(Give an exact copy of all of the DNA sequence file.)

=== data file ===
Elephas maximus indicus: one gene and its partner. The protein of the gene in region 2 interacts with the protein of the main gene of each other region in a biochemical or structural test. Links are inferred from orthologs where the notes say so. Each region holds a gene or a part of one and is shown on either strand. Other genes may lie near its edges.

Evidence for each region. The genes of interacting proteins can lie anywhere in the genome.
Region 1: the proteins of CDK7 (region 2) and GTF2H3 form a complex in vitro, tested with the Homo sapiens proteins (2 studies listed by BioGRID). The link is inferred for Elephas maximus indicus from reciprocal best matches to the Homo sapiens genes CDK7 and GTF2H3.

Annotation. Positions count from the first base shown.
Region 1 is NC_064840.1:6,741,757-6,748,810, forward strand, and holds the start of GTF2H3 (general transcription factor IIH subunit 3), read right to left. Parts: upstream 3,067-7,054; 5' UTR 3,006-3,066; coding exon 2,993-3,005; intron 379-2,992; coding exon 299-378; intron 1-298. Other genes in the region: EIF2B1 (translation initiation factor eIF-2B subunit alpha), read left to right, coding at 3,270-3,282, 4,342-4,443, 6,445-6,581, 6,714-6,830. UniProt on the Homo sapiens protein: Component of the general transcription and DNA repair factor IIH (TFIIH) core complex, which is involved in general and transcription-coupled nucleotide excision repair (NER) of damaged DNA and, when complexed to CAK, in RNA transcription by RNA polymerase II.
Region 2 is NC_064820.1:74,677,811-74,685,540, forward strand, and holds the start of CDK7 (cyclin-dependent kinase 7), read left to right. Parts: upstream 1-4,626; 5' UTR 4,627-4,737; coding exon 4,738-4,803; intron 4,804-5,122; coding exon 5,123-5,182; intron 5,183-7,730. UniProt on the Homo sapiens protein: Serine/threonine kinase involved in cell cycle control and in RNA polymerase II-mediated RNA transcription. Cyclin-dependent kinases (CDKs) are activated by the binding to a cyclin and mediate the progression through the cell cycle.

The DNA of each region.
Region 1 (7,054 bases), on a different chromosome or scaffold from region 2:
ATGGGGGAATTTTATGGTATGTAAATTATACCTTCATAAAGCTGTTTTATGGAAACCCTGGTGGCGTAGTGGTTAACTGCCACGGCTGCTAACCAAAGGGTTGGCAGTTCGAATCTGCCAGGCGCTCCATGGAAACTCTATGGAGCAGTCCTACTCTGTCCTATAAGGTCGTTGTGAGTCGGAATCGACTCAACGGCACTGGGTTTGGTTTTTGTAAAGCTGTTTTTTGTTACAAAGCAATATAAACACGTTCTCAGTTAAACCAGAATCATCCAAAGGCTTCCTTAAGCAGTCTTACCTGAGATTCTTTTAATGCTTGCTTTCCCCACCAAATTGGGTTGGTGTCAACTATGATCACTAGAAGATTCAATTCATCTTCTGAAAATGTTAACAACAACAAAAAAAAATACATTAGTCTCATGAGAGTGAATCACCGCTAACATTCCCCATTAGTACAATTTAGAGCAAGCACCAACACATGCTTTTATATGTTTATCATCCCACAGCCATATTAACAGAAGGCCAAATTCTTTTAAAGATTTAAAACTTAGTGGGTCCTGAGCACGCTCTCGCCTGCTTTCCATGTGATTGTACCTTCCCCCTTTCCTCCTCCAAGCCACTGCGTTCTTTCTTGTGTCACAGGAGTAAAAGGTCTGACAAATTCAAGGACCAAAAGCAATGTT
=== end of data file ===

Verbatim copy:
Elephas maximus indicus: one gene and its partner. The protein of the gene in region 2 interacts with the protein of the main gene of each other region in a biochemical or structural test. Links are inferred from orthologs where the notes say so. Each region holds a gene or a part of one and is shown on either strand. Other genes may lie near its edges.

Evidence for each region. The genes of interacting proteins can lie anywhere in the genome.
Region 1: the proteins of CDK7 (region 2) and GTF2H3 form a complex in vitro, tested with the Homo sapiens proteins (2 studies listed by BioGRID). The link is inferred for Elephas maximus indicus from reciprocal best matches to the Homo sapiens genes CDK7 and GTF2H3.

Annotation. Positions count from the first base shown.
Region 1 is NC_064840.1:6,741,757-6,748,810, forward strand, and holds the start of GTF2H3 (general transcription factor IIH subunit 3), read right to left. Parts: upstream 3,067-7,054; 5' UTR 3,006-3,066; coding exon 2,993-3,005; intron 379-2,992; coding exon 299-378; intron 1-298. Other genes in the region: EIF2B1 (translation initiation factor eIF-2B subunit alpha), read left to right, coding at 3,270-3,282, 4,342-4,443, 6,445-6,581, 6,714-6,830. UniProt on the Homo sapiens protein: Component of the general transcription and DNA repair factor IIH (TFIIH) core complex, which is involved in general and transcription-coupled nucleotide excision repair (NER) of damaged DNA and, when complexed to CAK, in RNA transcription by RNA polymerase II.
Region 2 is NC_064820.1:74,677,811-74,685,540, forward strand, and holds the start of CDK7 (cyclin-dependent kinase 7), read left to right. Parts: upstream 1-4,626; 5' UTR 4,627-4,737; coding exon 4,738-4,803; intron 4,804-5,122; coding exon 5,123-5,182; intron 5,183-7,730. UniProt on the Homo sapiens protein: Serine/threonine kinase involved in cell cycle control and in RNA polymerase II-mediated RNA transcription. Cyclin-dependent kinases (CDKs) are activated by the binding to a cyclin and mediate the progression through the cell cycle.

The DNA of each region.
Region 1 (7,054 bases), on a different chromosome or scaffold from region 2:
ATGGGGGAATTTTATGGTATGTAAATTATACCTTCATAAAGCTGTTTTATGGAAACCCTGGTGGCGTAGTGGTTAACTGCCACGGCTGCTAACCAAAGGGTTGGCAGTTCGAATCTGCCAGGCGCTCCATGGAAACTCTATGGAGCAGTCCTACTCTGTCCTATAAGGTCGTTGTGAGTCGGAATCGACTCAACGGCACTGGGTTTGGTTTTTGTAAAGCTGTTTTTTGTTACAAAGCAATATAAACACGTTCTCAGTTAAACCAGAATCATCCAAAGGCTTCCTTAAGCAGTCTTACCTGAGATTCTTTTAATGCTTGCTTTCCCCACCAAATTGGGTTGGTGTCAACTATGATCACTAGAAGATTCAATTCATCTTCTGAAAATGTTAACAACAACAAAAAAAAATACATTAGTCTCATGAGAGTGAATCACCGCTAACATTCCCCATTAGTACAATTTAGAGCAAGCACCAACACATGCTTTTATATGTTTATCATCCCACAGCCATATTAACAGAAGGCCAAATTCTTTTAAAGATTTAAAACTTAGTGGGTCCTGAGCACGCTCTCGCCTGCTTTCCATGTGATTGTACCTTCCCCCTTTCCTCCTCCAAGCCACTGCGTTCTTTCTTGTGTCACAGGAGTAAAAGGTCTGACAAATTCAAGGACCAAAAGCAATGTT